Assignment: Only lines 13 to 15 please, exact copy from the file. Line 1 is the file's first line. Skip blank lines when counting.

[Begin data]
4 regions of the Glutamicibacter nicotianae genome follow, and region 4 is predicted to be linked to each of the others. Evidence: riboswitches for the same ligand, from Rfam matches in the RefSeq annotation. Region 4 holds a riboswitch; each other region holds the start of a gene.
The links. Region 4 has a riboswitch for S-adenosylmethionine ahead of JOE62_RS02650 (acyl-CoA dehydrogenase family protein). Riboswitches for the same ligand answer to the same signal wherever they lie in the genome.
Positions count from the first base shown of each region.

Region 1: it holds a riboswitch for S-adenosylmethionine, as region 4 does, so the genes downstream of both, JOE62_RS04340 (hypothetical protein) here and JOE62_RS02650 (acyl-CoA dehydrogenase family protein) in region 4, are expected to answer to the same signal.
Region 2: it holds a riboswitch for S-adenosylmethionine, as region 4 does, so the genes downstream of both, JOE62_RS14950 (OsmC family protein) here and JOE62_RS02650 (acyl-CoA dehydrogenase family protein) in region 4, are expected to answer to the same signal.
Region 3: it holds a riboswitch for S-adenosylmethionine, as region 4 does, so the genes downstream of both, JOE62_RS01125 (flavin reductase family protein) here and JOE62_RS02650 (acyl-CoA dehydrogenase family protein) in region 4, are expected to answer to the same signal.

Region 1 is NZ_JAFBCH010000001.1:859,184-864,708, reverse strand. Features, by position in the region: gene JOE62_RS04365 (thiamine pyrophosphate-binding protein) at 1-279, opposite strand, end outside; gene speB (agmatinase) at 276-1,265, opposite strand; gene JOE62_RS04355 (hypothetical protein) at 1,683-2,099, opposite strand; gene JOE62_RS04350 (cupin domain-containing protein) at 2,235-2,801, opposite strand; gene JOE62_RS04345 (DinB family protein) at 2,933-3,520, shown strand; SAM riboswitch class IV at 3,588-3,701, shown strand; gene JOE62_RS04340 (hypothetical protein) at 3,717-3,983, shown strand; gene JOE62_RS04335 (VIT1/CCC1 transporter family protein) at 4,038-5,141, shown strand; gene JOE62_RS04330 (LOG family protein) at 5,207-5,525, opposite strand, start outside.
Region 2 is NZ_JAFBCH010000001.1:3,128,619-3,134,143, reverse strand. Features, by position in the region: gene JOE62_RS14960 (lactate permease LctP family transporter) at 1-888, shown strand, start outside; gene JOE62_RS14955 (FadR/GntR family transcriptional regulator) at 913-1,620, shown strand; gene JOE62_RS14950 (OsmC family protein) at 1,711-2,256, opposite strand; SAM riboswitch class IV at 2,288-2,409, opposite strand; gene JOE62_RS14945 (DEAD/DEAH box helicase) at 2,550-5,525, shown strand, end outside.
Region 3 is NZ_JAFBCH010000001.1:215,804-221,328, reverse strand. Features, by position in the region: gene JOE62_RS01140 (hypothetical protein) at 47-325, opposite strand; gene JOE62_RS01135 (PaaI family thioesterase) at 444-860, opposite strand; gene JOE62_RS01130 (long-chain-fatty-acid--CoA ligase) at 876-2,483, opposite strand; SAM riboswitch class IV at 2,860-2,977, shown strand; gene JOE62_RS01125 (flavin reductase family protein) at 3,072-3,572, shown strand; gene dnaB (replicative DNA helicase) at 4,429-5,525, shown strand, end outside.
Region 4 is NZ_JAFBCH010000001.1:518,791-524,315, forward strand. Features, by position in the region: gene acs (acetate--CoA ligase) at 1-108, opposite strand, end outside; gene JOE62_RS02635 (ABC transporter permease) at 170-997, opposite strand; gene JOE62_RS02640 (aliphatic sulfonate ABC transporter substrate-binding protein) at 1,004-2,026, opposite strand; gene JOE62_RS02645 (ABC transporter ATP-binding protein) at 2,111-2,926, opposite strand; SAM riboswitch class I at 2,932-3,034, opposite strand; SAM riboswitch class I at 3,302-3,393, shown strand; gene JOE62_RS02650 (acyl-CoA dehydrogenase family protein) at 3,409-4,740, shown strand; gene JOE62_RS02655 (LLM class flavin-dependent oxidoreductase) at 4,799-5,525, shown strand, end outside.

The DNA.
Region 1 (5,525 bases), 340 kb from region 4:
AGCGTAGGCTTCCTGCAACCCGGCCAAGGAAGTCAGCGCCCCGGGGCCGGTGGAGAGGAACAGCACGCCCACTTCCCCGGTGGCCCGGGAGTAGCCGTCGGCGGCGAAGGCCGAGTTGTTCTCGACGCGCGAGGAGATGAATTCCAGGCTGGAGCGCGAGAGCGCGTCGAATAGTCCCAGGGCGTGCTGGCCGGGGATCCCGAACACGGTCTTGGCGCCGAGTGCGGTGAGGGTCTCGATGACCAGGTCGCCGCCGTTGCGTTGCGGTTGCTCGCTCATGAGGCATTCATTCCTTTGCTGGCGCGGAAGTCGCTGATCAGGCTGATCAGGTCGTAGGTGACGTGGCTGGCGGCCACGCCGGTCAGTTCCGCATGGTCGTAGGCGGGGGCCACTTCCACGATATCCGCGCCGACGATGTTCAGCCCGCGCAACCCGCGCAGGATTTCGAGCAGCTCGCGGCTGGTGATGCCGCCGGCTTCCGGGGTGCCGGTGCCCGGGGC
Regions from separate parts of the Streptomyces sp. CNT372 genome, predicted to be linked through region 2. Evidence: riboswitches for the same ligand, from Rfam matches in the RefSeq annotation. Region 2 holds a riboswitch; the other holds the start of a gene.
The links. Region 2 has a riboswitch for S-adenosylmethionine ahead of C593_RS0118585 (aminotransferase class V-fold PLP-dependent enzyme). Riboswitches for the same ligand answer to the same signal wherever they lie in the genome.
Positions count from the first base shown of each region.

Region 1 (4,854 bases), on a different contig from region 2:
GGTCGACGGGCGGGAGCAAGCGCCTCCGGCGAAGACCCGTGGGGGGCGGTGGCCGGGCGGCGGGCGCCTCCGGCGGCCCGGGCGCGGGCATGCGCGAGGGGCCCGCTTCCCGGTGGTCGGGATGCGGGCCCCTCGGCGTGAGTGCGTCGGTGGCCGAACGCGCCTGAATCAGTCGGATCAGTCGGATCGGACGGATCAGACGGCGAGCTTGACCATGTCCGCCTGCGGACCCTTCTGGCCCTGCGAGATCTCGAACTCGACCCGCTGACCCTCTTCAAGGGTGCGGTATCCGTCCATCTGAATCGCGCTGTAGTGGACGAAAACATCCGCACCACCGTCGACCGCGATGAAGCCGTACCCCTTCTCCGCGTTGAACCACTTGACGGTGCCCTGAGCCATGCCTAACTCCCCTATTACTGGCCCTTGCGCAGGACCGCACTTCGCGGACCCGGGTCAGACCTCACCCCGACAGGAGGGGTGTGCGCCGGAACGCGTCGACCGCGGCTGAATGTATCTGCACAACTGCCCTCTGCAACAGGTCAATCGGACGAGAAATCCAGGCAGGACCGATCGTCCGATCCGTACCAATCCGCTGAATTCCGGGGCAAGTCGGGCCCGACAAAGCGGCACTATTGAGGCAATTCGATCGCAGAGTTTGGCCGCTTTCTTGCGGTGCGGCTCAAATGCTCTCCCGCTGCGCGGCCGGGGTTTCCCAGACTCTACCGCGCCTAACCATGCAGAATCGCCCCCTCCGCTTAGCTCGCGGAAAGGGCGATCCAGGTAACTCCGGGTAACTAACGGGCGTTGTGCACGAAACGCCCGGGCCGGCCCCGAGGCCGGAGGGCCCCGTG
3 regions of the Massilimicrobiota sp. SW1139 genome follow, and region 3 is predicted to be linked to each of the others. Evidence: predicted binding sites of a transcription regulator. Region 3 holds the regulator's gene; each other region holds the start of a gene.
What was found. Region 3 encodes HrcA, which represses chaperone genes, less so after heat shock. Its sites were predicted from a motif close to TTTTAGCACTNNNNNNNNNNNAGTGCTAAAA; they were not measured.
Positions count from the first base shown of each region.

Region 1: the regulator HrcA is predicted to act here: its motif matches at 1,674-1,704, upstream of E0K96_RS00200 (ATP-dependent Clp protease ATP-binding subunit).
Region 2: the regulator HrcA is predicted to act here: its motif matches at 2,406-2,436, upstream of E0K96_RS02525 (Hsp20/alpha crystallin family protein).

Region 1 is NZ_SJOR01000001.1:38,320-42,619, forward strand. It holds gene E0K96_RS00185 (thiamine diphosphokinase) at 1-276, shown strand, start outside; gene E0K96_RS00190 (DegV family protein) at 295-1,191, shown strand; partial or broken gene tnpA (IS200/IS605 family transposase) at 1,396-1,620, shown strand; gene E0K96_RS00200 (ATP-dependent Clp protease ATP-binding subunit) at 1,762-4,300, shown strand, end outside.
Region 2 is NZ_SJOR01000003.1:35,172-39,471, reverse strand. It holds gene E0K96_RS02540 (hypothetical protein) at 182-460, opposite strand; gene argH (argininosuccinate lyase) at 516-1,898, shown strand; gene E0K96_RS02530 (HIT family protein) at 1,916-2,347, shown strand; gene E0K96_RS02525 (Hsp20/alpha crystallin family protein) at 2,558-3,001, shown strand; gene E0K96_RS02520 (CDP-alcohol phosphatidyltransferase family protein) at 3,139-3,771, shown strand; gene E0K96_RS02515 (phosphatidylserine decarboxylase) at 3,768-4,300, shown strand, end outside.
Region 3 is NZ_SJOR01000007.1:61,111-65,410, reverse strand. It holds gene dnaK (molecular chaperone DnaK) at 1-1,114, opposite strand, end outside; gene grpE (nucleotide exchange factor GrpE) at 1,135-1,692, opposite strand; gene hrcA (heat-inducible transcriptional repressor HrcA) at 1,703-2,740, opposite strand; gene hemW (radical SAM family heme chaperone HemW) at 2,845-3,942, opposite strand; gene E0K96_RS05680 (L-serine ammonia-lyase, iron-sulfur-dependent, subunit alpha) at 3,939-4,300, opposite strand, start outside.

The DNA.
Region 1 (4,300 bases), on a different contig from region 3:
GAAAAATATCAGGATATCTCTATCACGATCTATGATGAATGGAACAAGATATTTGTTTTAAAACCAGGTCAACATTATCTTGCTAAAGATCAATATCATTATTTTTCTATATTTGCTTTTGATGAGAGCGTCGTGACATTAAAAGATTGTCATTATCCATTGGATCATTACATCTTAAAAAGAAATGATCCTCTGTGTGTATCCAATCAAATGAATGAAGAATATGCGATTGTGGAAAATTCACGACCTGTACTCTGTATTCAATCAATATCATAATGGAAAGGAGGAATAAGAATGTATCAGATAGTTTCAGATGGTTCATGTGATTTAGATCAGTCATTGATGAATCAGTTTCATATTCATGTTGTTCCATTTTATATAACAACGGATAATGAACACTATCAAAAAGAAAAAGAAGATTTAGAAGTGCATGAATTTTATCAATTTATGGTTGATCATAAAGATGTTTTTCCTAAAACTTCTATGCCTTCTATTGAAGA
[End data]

AGCGTAGGCTTCCTGCAACCCGGCCAAGGAAGTCAGCGCCCCGGGGCCGGTGGAGAGGAACAGCACGCCCACTTCCCCGGTGGCCCGGGAGTAGCCGTCGGCGGCGAAGGCCGAGTTGTTCTCGACGCGCGAGGAGATGAATTCCAGGCTGGAGCGCGAGAGCGCGTCGAATAGTCCCAGGGCGTGCTGGCCGGGGATCCCGAACACGGTCTTGGCGCCGAGTGCGGTGAGGGTCTCGATGACCAGGTCGCCGCCGTTGCGTTGCGGTTGCTCGCTCATGAGGCATTCATTCCTTTGCTGGCGCGGAAGTCGCTGATCAGGCTGATCAGGTCGTAGGTGACGTGGCTGGCGGCCACGCCGGTCAGTTCCGCATGGTCGTAGGCGGGGGCCACTTCCACGATATCCGCGCCGACGATGTTCAGCCCGCGCAACCCGCGCAGGATTTCGAGCAGCTCGCGGCTGGTGATGCCGCCGGCTTCCGGGGTGCCGGTGCCCGGGGC
Regions from separate parts of the Streptomyces sp. CNT372 genome, predicted to be linked through region 2. Evidence: riboswitches for the same ligand, from Rfam matches in the RefSeq annotation. Region 2 holds a riboswitch; the other holds the start of a gene.
The links. Region 2 has a riboswitch for S-adenosylmethionine ahead of C593_RS0118585 (aminotransferase class V-fold PLP-dependent enzyme). Riboswitches for the same ligand answer to the same signal wherever they lie in the genome.